Elton John and Tim Rice’s adored and brilliantly successful musical The Lion King is a roaring success at the Wales Millennium Centre!
The show opens with The Circle of Life; the powerhouse vocals and mesmerising animal puppets set a precedent for what is to come. The amber backdrop creates a warm introduction to the African setting which is a prominent feature throughout. The stilt-created giraffes on stage coupled with the giant elephant entering the auditorium are enough to leave the audience awestruck.
Thandazile Zoni gives a very accomplished performance as Rafiki. The South African born performer conveys the eccentricity and humour of the character fantastically and with cultural authenticity, chanting in the language of Xhosa. Her vocals are flawless and emotive every time.
Zazu, the Hornbill bird is a comedic presence from the start – played by Matthew Forbes who, it is no surprise, has experience specialising in puppetry. The perfectly choreographed yet deliberately chaotic movements of both himself and the bird make for excellent Charlie Chaplin-esque characterisation.
The ensemble vocals coupled with the orchestra (lead by Jon Aspital) create an ambient atmosphere and give a voice to the African Serengeti. The immersive sounds of the plain transport you to this world, as does the effective acrobatics which bring the landscapes to life. Clever use of graphics and 3D backdrops give the illusion of movement during the stampede and the holographic style Mufasa, created through wooden shapes and lights, was also spectacular.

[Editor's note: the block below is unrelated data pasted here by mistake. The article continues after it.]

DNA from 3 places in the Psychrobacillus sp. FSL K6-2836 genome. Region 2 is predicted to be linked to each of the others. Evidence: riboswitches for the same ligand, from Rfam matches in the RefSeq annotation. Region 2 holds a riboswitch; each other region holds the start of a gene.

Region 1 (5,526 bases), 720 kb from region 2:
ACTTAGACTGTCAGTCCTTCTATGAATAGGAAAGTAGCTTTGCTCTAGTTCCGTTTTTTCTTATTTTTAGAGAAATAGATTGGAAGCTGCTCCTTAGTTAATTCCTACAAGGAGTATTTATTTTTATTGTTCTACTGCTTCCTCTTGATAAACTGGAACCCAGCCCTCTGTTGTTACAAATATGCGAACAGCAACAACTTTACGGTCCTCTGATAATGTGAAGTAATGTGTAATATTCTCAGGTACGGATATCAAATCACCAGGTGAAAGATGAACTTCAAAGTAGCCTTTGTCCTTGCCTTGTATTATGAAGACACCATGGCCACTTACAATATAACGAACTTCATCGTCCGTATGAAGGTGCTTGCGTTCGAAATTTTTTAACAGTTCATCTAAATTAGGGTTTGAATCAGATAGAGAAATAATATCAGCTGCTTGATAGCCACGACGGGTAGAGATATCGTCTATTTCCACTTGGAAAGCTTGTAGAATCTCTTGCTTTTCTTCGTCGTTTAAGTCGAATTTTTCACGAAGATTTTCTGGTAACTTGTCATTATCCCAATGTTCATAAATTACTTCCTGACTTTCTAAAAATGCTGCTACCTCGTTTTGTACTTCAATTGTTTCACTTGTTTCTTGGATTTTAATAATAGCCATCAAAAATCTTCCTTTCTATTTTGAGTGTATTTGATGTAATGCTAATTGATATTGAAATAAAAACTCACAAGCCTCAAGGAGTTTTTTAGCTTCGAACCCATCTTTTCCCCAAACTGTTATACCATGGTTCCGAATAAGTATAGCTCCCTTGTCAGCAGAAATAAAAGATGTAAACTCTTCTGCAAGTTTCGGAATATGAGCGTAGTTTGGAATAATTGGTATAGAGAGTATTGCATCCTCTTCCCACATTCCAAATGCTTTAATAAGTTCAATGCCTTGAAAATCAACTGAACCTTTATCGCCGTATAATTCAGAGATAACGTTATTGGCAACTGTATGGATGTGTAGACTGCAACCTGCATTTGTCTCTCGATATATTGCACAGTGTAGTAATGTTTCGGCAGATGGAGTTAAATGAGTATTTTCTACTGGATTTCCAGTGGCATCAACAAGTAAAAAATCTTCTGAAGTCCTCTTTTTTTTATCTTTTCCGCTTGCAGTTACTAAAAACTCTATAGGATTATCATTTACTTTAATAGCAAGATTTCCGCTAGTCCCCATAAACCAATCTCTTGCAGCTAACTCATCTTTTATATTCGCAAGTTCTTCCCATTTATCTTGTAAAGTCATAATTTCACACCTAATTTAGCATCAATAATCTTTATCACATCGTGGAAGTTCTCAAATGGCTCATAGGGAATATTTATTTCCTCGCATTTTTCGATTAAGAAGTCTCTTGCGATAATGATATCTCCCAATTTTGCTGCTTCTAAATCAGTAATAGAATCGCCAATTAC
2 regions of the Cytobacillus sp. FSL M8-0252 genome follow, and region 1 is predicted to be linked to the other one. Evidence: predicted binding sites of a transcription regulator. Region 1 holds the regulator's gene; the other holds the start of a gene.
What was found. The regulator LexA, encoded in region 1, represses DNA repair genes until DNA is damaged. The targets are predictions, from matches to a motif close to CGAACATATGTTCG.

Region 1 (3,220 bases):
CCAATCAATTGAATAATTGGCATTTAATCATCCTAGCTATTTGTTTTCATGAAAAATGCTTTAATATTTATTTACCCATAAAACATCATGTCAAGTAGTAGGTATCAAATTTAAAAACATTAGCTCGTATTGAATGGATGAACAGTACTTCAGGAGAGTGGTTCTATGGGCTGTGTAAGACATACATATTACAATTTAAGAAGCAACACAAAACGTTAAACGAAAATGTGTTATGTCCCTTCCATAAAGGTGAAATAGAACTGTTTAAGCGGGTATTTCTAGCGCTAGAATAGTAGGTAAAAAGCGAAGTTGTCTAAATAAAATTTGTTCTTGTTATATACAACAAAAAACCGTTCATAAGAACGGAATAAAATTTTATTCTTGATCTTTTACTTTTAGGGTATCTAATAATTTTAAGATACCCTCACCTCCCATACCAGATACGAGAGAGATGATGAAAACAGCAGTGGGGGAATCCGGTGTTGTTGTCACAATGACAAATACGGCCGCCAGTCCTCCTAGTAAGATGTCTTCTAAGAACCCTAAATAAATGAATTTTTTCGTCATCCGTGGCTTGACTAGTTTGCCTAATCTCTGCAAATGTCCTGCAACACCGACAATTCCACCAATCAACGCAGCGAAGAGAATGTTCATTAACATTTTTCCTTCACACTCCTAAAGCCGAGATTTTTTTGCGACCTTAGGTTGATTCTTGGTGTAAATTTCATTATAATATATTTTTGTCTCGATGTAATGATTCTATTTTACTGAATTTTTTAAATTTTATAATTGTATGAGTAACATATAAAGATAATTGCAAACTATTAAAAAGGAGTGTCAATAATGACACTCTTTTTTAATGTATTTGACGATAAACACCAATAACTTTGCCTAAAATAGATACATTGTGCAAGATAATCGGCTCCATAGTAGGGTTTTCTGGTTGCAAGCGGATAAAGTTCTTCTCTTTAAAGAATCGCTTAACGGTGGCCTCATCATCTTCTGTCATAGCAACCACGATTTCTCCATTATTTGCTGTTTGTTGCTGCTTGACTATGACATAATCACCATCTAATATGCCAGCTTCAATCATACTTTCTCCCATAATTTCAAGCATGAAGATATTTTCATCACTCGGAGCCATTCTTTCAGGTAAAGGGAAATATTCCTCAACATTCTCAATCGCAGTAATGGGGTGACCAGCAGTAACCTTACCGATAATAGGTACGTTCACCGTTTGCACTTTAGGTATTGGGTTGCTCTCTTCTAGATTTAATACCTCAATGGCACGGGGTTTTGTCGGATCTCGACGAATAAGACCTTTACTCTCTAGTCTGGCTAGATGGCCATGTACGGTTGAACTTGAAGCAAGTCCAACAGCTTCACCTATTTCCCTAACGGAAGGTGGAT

Chow Down is a great number, namely due to the brilliant performances from the hyenas (Rebecca Omoghebin, Simon Trinder and Owain Rhys Davies). The energy and commitment required to showcase their frantic nature is beyond comprehension. Their fantastic voices and raucous laughs almost steal the show.
Despite playing the part with great conviction, the vocal prowess of Simba, both young and old, was lacking. Songs such as I Just Can’t Wait to Be King and Endless Night could have done with a bit more gusto and power. No such complaint, however, with Jean-Luc Guizonne’s (Mufasa) rendition of They Live in You which was vocally powerful and captivating.
Swooping in to steal the show are Timon (Alan McHale) and Pumbaa (Carl Sanderson) whose presence is huge! Their costumes/puppets were so realistic and their comedic effect on the audience was clear. As a double act, the charisma was spot on and their silly skits complete with thick Brooklyn accents was top quality.
One criticism is that the second act seemed to drag at times with each sequence feeling a little samey. Act two initially seems to suffer from a lack of showstopping numbers with the exception of Shadowland; Nokwanda Khuzwayo (Nala) gave a hauntingly beautiful performance of the song and her choreography was almost hypnotising.
For anyone who is yet to see the stage production of Disney’s The Lion King, know this: it is well and truly a masterpiece. Despite any opinions regarding the performances, the sheer talent, dedication and hard-work that goes into creating this show is second to none. From the set design to the puppetry, the costumes and makeup, as well as the staging and choreography, producing The Lion King is no mean feat and everyone involved in bringing it to stages across the UK should be applauded.
The Lion King is at the Wales Millennium Centre until August 27, 2022.
Tickets can be bought at: The Lion King | Wales Millennium Centre (wmc.org.uk)